Back on June 16, Stuart penned a column entitled, China Frees Up Rules for Overseas Investments. In it, he identified a small clause in the new SAFE State Administration of Foreign Exchange that states, The new rules will also simplify approval procedures for outbound investment. This is the main intention of the change in the rules. It is not to support cash flow or plant expansion projects it is to free up Chinese industry to buy into foreign companies, sometimes in minority stakes, sometimes to buy outright.
But the official announcement came on Tuesday from Wen Jibao, China’s Premier who said, we should hasten the implementation of our Ã‹Å“going out’ strategy and combine the utilization of foreign exchange reserves with the Ã‹Å“going out’ of our enterprises. We first argued this would happen back on April 20 in a post where we stated that the fastest way for China to mitigate its risk in holding US dollars is to buy up other companies abroad (as opposed to stockpiling metals).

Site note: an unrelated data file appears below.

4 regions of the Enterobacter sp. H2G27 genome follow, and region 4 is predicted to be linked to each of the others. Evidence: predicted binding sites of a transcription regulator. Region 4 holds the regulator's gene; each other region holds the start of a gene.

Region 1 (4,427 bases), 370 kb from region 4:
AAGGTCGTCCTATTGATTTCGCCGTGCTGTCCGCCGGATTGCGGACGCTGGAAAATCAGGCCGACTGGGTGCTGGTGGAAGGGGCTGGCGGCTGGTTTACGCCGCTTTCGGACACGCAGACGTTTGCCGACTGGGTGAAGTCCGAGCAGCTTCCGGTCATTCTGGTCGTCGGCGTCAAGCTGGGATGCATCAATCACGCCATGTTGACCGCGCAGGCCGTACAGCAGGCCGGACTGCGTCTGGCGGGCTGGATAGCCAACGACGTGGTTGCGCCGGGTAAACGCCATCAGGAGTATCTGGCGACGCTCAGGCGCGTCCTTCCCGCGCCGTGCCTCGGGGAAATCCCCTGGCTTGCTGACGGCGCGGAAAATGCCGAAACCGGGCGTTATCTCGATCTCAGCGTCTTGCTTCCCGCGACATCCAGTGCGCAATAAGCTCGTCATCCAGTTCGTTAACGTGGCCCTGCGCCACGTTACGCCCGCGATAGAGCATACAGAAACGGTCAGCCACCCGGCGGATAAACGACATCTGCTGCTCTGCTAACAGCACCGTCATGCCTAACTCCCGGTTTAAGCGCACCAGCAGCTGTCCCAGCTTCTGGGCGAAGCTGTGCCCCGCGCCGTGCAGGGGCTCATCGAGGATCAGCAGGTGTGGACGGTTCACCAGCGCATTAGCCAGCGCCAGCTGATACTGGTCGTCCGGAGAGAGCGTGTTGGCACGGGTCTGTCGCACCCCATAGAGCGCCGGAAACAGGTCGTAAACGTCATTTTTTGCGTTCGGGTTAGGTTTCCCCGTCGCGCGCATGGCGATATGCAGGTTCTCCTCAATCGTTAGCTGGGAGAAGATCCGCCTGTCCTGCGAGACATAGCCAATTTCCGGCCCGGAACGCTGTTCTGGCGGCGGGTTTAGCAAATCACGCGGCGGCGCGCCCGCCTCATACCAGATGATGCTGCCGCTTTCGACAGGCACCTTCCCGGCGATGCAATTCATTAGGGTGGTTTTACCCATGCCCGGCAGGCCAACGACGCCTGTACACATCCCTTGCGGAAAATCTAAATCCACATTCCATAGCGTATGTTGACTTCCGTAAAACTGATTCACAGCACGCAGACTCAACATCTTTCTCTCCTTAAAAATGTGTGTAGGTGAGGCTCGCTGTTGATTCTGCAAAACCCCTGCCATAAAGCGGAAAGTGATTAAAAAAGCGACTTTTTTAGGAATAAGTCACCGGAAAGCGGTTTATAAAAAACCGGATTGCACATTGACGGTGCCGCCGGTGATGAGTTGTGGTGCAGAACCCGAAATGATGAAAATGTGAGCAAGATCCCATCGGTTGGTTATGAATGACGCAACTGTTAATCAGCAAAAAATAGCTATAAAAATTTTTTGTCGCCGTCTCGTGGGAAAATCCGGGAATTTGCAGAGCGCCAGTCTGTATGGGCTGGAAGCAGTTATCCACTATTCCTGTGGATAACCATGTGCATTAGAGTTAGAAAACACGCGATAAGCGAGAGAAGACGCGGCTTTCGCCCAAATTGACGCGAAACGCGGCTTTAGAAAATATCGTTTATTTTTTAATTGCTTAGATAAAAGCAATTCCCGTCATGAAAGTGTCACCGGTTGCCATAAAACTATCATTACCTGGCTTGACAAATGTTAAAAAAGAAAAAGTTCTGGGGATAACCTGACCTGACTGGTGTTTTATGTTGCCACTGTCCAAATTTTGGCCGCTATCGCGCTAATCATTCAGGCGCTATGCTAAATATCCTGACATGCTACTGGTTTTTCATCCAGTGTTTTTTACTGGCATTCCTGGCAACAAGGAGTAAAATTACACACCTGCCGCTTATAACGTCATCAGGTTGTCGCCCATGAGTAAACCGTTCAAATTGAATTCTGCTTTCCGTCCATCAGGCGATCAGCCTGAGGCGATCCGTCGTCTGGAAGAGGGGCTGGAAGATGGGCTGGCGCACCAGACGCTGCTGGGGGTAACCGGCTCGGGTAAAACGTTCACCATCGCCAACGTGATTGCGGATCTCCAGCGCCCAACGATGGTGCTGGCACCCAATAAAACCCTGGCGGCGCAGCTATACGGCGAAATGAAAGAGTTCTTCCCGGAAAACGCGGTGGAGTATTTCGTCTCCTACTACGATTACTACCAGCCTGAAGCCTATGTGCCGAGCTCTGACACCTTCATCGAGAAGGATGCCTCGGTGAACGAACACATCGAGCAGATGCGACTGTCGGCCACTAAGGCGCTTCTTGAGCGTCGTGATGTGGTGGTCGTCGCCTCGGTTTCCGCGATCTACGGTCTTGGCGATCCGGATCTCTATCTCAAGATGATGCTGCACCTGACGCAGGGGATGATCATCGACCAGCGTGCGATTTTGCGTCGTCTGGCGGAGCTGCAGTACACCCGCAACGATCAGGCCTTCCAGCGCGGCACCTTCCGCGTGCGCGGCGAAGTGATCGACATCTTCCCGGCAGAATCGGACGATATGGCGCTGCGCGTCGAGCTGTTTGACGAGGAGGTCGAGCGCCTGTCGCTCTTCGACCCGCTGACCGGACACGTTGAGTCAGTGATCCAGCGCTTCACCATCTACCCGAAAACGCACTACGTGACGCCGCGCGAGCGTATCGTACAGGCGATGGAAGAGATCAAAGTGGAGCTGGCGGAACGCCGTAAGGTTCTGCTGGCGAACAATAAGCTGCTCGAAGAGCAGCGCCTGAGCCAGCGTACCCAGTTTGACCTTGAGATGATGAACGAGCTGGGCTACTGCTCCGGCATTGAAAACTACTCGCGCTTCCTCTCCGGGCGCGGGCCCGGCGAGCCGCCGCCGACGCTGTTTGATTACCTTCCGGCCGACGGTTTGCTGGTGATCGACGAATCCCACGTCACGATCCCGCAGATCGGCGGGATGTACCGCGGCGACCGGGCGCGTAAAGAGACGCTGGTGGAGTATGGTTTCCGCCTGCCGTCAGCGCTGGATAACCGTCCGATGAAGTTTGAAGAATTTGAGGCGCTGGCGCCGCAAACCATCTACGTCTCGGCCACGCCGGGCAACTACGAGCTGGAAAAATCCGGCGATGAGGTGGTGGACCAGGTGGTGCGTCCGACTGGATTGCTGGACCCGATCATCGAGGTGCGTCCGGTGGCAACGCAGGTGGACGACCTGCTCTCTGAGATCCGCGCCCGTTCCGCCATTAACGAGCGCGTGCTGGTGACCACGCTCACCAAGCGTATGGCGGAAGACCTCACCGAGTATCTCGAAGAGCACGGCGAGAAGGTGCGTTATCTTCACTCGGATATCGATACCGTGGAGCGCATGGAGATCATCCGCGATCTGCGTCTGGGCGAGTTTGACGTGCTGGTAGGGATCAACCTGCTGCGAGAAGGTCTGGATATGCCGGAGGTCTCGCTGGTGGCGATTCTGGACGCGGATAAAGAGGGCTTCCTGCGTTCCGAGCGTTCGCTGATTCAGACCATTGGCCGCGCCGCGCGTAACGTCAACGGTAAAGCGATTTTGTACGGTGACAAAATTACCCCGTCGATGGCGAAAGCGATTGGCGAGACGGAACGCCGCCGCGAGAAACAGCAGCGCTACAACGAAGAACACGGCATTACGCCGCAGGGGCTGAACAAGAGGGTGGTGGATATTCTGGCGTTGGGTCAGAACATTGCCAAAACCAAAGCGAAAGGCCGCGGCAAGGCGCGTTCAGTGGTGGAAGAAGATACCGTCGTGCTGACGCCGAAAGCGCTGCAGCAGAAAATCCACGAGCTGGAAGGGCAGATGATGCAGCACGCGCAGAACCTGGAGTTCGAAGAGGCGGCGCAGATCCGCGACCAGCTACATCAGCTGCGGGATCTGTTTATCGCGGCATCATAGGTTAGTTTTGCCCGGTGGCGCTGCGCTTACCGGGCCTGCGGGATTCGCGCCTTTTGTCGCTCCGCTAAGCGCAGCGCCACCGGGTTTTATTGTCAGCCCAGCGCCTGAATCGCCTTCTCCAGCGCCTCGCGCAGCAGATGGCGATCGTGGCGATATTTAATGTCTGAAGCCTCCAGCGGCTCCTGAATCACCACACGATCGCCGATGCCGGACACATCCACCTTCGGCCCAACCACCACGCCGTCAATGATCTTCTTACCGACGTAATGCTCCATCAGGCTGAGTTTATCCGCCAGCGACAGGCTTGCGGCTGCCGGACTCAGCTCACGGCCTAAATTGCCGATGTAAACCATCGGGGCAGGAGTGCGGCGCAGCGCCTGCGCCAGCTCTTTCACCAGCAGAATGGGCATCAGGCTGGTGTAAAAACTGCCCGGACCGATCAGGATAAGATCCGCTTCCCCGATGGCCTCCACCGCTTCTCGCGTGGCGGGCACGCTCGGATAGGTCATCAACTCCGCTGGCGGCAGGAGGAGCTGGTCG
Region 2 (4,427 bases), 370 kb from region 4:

For hints on what China might buy and from where, pay attention to the large state-owned companies. In the case of metals companies, state owned Chinalco (aluminum) and Jinchuan Group (nickel) represent two such companies. As the Financial Times article suggests, the focus won’t just be on the west, it will be on resource-rich developing nations. (See our post on North Korea) In fact, we can expect outbound investment in rare earth metals companies as well. Recent investments include China Non-Ferrous Metals Mining (Group) Co., Ltd (CNMC) with a controlling interest in Lynas Corporation, a rare earth developer based in Australia, and the Jiangsu Eastern China Non-Ferrous Metals Investment Holding Co. Ltd (JIH) who recently bought a minority stake in Arafura Resources Ltd an gold and mineral company, according to Resource Investor.
And as we concluded back in April, If you really want to know China’s strategy for moving its reserves out of dollars, just watch which companies it buys and for how much. It’s much easier to spend your money on big-ticket items like entire companies than a few hundred thousand tons of raw material purchases.